2011-2012

April 18, 2012

Perspective on the Role of Genetic Toxicology in Public Health

The 19th Annual Granville H. Sewell Distinguished Lecture in Environmental Health Sciences

GrandRounds4182012wilson.jpgSamuel H. Wilson, MD
Principal Investigator
DNA Repair and Nucleic Acid Enzymology Group
Laboratory of Structural Biology
National Institute of Environmental Health Sciences
National Institutes of Health

Wilson is a leading researcher on DNA repair at the National Institute of Environmental Sciences and an expert in genetic susceptibility and functional genomics, a field that he began researching while still in medical school. It was his early curiosity about what could be causing the association between inflammation and cancer that triggered an interest in the connection between the environment and genomic system.

As Wilson explains, "I saw a great opportunity for making use of DNA information in medical therapeutics and a need for population-based research to understand the significance of genetic background and individual susceptibility."

This this lecture, Wilson provides an overview of the ways that the environment communicates with the genomic system and how an individual's genetic make-up determines his or her response to toxins. Wilson explores some of the key issues and risks to consider when attempting to treat a patient for toxic exposures. More broadly, he discusses the coming era of personalized medicine, when treatment will be based on knowledge of the individual patient’s DNA code.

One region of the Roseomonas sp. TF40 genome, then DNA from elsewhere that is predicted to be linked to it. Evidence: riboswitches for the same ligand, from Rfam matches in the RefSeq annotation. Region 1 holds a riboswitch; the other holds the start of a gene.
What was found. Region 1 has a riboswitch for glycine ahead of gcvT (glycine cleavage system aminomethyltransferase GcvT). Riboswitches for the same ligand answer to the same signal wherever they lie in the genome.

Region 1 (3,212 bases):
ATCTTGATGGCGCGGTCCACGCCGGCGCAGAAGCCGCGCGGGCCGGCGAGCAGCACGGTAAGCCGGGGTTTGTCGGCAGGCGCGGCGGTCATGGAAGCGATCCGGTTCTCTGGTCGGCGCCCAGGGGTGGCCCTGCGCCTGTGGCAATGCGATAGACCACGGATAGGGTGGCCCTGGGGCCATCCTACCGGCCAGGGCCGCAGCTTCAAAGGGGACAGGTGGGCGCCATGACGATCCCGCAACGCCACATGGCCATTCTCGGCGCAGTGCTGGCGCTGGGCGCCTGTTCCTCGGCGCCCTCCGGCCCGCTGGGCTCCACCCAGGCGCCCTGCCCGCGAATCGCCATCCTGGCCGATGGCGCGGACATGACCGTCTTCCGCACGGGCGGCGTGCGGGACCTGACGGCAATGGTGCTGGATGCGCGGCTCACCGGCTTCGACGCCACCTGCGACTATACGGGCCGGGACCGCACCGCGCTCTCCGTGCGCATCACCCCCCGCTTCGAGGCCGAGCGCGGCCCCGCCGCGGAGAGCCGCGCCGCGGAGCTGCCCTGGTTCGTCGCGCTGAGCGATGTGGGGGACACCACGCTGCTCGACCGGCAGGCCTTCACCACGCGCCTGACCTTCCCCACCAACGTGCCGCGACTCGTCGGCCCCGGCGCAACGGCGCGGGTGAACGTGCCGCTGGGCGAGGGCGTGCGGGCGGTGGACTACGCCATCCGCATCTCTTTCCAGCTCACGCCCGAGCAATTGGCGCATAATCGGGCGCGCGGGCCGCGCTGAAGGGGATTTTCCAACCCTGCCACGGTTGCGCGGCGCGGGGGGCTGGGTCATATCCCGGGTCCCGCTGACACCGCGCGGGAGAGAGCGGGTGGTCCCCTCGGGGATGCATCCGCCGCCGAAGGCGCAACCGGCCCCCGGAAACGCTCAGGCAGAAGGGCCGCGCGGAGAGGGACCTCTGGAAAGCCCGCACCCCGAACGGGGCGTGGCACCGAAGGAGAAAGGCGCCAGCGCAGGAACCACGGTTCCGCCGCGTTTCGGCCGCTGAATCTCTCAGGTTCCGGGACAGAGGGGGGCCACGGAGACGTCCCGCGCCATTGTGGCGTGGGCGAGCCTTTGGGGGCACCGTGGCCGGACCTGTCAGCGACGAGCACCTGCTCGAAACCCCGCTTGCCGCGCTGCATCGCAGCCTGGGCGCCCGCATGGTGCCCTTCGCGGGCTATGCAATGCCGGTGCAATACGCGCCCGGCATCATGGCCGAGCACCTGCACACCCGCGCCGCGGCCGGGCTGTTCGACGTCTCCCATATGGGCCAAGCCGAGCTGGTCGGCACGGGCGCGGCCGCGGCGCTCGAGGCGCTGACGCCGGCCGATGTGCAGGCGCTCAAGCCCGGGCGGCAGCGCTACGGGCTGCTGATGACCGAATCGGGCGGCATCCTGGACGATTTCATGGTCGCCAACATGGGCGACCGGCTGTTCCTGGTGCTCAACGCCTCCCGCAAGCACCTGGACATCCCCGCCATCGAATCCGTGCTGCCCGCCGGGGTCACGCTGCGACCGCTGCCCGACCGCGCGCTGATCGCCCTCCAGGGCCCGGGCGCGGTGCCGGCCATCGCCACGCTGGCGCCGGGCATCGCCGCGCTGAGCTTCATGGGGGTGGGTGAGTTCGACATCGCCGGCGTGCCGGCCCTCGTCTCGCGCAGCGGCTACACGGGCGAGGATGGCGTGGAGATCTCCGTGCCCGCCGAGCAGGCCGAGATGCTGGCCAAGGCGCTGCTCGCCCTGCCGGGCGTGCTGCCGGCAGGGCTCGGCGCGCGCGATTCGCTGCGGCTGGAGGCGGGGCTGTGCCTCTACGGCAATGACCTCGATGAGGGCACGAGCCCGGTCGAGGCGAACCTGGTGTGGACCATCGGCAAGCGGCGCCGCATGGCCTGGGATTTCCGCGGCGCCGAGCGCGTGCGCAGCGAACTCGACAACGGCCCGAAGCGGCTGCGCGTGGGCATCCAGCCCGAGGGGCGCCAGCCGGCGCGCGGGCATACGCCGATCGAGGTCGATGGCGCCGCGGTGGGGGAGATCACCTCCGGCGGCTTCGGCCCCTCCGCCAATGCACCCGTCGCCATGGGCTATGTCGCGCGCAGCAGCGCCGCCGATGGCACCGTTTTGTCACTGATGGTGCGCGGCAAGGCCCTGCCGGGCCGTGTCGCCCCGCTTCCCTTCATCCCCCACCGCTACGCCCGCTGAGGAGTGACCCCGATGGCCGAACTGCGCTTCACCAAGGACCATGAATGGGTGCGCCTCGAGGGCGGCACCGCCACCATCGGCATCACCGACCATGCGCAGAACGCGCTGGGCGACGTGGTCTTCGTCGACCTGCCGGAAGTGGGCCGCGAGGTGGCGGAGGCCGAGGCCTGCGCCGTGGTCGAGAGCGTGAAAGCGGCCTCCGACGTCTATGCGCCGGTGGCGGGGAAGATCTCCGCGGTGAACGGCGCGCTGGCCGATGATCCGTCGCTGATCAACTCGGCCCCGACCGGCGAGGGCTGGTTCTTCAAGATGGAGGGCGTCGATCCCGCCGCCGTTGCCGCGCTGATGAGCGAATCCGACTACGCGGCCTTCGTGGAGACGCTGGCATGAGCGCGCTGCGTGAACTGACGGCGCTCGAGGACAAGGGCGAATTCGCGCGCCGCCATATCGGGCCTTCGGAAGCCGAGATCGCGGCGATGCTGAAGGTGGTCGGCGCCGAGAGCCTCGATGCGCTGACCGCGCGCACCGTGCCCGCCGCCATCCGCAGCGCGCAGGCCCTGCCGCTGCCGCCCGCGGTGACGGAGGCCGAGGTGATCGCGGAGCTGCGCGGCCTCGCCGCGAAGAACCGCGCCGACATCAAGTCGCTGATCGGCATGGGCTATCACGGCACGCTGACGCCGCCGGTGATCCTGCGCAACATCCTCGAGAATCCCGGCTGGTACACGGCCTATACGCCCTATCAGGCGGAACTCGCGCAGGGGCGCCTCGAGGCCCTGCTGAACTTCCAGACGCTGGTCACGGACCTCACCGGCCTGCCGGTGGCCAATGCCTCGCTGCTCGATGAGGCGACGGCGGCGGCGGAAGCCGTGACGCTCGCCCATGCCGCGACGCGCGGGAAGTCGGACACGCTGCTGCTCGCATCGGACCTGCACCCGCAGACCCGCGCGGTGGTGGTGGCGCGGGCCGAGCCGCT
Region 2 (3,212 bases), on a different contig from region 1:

March 28, 2012

Biological Mechanisms at the Crossroads of Aging and Chronic Diseases

Luigi Ferrucci, MD, PhD

Scientific Director
National Institute on Aging
National Institutes of Health

"When walking past a person, we make judgments about their age based on visual cues, such as the luminosity and smoothness of the skin, their muscle tone, the drooping of their eyes, and the way they walk," observes Luigi Ferrucci, scientific director of the National Institute on Aging. "These assessments are not based on biological age in terms of numbers of years lived, they are based on age in terms of functionality.”

Many factors determine these "phenotypes of aging"—individual genetics, environmental exposures and activities throughout the lifecourse, and the toll of chronic diseases. In this Grand Rounds lecture, Ferricci reviews research on these determinants of how well individuals age and looks at the keys to more successful aging as a society. Doing a better job of handling aging populations, he says, is "the key to the future of modern society. Behavior that leads to better functionality will buy us better health as adults and in our advanced years."

February 15, 2012

Move the Body and Enrich the Brain

Maintaining, Rehabilitating, and Improving Neurocognitive Health Throughout Life

The areas of our brain that control memory and planning—the hippocampus and frontal lobe—are particularly vulnerable to stress, the environment, and aging. Carlson discusses how advances in science and public health interventions may reverse damage and fortify at-risk brains.

Michelle Carlson, PhD [BIO]

Associate Professor
Associate Director of the Center on Aging and Health
Johns Hopkins Bloomberg School of Public Health

January 18, 2012

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The Public Health Legacy of Lead in the Environment

A Historical, Social, and Biological Perspective

Tomas R. Guilarte, PhD
Leon Hess Professor and Chair, Department of Environmental Health Sciences

David Rosner, PhD
Ronald H. Lauterstein Professor of Sociomedical Sciences and History